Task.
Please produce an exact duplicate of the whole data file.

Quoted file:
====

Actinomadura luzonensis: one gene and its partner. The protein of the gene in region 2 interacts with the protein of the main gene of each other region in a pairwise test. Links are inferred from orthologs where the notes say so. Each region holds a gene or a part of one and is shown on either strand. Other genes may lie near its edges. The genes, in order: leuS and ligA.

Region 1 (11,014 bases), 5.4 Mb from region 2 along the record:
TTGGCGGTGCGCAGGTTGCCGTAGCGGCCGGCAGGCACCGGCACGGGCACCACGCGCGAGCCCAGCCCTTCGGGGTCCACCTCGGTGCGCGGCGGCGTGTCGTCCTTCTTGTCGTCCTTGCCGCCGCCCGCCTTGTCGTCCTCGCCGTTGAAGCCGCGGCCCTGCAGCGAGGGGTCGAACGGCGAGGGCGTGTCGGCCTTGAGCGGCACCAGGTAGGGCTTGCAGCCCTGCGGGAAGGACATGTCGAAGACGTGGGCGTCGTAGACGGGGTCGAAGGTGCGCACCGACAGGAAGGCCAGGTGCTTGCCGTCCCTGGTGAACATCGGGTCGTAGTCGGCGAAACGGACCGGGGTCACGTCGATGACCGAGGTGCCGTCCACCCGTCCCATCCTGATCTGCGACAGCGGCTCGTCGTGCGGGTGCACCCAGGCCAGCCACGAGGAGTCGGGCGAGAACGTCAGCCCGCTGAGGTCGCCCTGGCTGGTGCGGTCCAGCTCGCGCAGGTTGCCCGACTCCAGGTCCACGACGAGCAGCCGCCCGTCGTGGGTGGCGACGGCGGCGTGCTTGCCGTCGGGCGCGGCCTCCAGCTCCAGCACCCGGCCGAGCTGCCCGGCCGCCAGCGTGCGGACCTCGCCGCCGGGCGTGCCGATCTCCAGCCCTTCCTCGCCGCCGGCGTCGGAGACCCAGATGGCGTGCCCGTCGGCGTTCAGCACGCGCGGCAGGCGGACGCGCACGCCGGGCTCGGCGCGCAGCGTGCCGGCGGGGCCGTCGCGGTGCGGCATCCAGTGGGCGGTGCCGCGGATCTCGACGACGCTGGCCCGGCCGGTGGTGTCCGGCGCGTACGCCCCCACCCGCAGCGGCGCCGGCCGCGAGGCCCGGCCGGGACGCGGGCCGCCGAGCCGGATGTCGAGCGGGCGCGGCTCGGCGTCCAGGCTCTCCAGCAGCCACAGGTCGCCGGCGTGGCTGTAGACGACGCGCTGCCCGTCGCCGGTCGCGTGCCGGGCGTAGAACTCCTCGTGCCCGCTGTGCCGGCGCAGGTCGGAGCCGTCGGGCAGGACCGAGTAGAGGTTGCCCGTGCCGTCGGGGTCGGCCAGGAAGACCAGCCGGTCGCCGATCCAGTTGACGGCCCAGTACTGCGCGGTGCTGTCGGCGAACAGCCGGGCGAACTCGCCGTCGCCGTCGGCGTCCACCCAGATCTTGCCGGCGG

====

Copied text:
Actinomadura luzonensis: one gene and its partner. The protein of the gene in region 2 interacts with the protein of the main gene of each other region in a pairwise test. Links are inferred from orthologs where the notes say so. Each region holds a gene or a part of one and is shown on either strand. Other genes may lie near its edges. The genes, in order: leuS and ligA.

Region 1 (11,014 bases), 5.4 Mb from region 2 along the record:
TTGGCGGTGCGCAGGTTGCCGTAGCGGCCGGCAGGCACCGGCACGGGCACCACGCGCGAGCCCAGCCCTTCGGGGTCCACCTCGGTGCGCGGCGGCGTGTCGTCCTTCTTGTCGTCCTTGCCGCCGCCCGCCTTGTCGTCCTCGCCGTTGAAGCCGCGGCCCTGCAGCGAGGGGTCGAACGGCGAGGGCGTGTCGGCCTTGAGCGGCACCAGGTAGGGCTTGCAGCCCTGCGGGAAGGACATGTCGAAGACGTGGGCGTCGTAGACGGGGTCGAAGGTGCGCACCGACAGGAAGGCCAGGTGCTTGCCGTCCCTGGTGAACATCGGGTCGTAGTCGGCGAAACGGACCGGGGTCACGTCGATGACCGAGGTGCCGTCCACCCGTCCCATCCTGATCTGCGACAGCGGCTCGTCGTGCGGGTGCACCCAGGCCAGCCACGAGGAGTCGGGCGAGAACGTCAGCCCGCTGAGGTCGCCCTGGCTGGTGCGGTCCAGCTCGCGCAGGTTGCCCGACTCCAGGTCCACGACGAGCAGCCGCCCGTCGTGGGTGGCGACGGCGGCGTGCTTGCCGTCGGGCGCGGCCTCCAGCTCCAGCACCCGGCCGAGCTGCCCGGCCGCCAGCGTGCGGACCTCGCCGCCGGGCGTGCCGATCTCCAGCCCTTCCTCGCCGCCGGCGTCGGAGACCCAGATGGCGTGCCCGTCGGCGTTCAGCACGCGCGGCAGGCGGACGCGCACGCCGGGCTCGGCGCGCAGCGTGCCGGCGGGGCCGTCGCGGTGCGGCATCCAGTGGGCGGTGCCGCGGATCTCGACGACGCTGGCCCGGCCGGTGGTGTCCGGCGCGTACGCCCCCACCCGCAGCGGCGCCGGCCGCGAGGCCCGGCCGGGACGCGGGCCGCCGAGCCGGATGTCGAGCGGGCGCGGCTCGGCGTCCAGGCTCTCCAGCAGCCACAGGTCGCCGGCGTGGCTGTAGACGACGCGCTGCCCGTCGCCGGTCGCGTGCCGGGCGTAGAACTCCTCGTGCCCGCTGTGCCGGCGCAGGTCGGAGCCGTCGGGCAGGACCGAGTAGAGGTTGCCCGTGCCGTCGGGGTCGGCCAGGAAGACCAGCCGGTCGCCGATCCAGTTGACGGCCCAGTACTGCGCGGTGCTGTCGGCGAACAGCCGGGCGAACTCGCCGTCGCCGTCGGCGTCCACCCAGATCTTGCCGGCGG